Cody's Hospital Is Using Telehealth To Opioid Treatment Throughout The Bighorn Basin

Jan 17, 2020

In a rural state like Wyoming, state health care providers are no longer newcomers to utilizing telehealth to help bridge distances. But Cody Regional Health is experimenting using remote technology for an opioid treatment that is generally underutilized in the nation.

"There's like this massive TV that I show up on so everybody else, you know, is normal human size. And then I'm on the TV, where it shows me like from the shoulder up, so I'm like this giant in the room," described Krista Blough, a psychiatric mental health nurse practitioner at Cody Regional Health.

She's describing how she appears to patients during medication-assisted treatments (MAT) that is provided through telehealth.

"And so it's a little weird, but, but it's great. It's predictable, it's consistent, and I feel close with [patients]," said Blough. "And surprisingly, the patients report that they feel close with me as well."

A MAT program combines prescription medications used to treat opioid use disorder and group therapy. Many experts refers to it as the most effective way to treat opioid use disorder, but there have been barriers to the treatment becoming widely used.

"There are not enough providers. And there's some stigma around opioid use disorder," said Saira Haque, a senior health informaticist at RTI International, a nonprofit research and technical service company.

There's a stigma because MAT uses a controlled substance for its treatment. Nationally, there are only about 6,000 providers who have the waiver that allows them to prescribe the medication required for the treatment. In Wyoming, there are 85 prescribing providers.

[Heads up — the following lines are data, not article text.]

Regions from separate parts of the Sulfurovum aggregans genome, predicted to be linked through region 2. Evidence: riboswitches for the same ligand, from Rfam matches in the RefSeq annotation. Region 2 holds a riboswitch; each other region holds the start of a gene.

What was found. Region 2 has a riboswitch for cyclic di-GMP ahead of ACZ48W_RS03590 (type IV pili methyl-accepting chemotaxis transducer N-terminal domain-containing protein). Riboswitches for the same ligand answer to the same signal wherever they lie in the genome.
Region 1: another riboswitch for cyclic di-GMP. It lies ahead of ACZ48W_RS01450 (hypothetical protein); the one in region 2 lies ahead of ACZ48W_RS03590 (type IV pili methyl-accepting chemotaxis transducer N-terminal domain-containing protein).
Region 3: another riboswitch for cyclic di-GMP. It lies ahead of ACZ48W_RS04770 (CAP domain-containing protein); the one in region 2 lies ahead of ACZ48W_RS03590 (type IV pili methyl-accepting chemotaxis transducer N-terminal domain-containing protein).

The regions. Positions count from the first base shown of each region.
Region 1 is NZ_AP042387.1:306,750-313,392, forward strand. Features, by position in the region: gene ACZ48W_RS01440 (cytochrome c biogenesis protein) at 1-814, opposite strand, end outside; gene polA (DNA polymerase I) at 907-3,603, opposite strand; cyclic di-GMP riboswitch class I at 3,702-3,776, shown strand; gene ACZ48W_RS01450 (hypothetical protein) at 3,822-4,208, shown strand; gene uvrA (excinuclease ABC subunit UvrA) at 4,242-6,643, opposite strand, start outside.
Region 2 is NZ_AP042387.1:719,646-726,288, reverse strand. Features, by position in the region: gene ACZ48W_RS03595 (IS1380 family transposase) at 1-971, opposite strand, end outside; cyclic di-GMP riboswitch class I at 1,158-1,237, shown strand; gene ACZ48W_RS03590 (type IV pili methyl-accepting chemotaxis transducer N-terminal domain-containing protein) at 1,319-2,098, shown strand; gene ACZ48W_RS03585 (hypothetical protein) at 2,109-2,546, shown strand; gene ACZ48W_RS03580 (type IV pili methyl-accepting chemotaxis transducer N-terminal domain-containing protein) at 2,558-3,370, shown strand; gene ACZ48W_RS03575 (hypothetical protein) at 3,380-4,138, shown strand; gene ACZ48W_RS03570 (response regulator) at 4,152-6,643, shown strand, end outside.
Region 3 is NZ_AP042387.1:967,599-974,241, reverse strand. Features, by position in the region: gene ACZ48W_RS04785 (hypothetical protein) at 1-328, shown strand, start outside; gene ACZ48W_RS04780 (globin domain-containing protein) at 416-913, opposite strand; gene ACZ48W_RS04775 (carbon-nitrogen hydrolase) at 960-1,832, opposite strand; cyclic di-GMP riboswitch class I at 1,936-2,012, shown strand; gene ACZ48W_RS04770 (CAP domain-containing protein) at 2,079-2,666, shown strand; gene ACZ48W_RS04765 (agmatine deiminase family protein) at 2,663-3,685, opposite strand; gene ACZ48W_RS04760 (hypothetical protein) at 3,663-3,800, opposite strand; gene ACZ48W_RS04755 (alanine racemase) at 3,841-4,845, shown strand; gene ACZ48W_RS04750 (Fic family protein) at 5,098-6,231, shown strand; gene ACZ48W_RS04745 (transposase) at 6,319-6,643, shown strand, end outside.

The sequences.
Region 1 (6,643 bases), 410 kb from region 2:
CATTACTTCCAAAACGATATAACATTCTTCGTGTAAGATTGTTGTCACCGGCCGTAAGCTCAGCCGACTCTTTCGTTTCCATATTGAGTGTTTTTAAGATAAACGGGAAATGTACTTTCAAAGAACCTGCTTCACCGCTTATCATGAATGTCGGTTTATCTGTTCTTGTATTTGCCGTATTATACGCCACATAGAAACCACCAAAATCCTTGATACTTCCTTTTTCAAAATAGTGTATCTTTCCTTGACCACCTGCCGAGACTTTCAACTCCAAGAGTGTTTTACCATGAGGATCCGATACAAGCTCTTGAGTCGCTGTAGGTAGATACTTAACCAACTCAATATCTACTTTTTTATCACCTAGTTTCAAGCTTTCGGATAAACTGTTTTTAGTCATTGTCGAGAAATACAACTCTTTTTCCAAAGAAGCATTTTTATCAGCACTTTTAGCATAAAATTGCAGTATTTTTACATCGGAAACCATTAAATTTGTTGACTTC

And Haque said there's one more problem, "reimbursement for MAT is across the board."

But Krista Blough said the retention rate for patients that utilize the program show that it can be very successful

"Nationwide, with true MAT programs, relapse rates are less than 25 percent. And that's good, because when they relapse, they die," Blough said.

Cody Regional Health has seen similar numbers with its MAT program, which is good news because some patients were driving more than two hours weekly to get treatment. Dr. Brett Martin, a certified addiction practitioner at Cody Regional Health, said they decided to apply for a grant to make it easier on patients.

"With all of the opiate epidemic in the United States, the federal government has brought a lot of money to individual states. And when they did that, here in Wyoming, we applied for a grant," said Martin.

Cody's grant funding came through the Wyoming Department of Health and will last for two years. The grant helps with the covering treatment costs, and they used a lot of money to get the technology.

For Martin and Blough, there are definitely challenges to providing care remotely through a screen. For instance, it takes a while for patients to get comfortable with it. But Dr. Martin said it's the way of the future.

"We've had patients driving to us from Montana or southern Montana, from Thermopolis, from Worland, from the Basin and Greybull areas, coming driving to our program weekly," said Martin. "Which has a lot of barriers, weather, the cost of transportation, and so we've been able to take the treatment to their rural area and provide that to the patient for free."

And while there are still a few kinks to work out, like having to see the patient in person for the first consultation, the folks at Cody Regional Health believe this model is preferable than their patients driving hours every week.

Have a question about this story? Contact the reporter, Kamila Kudelska, at kkudelsk@uwyo.edu.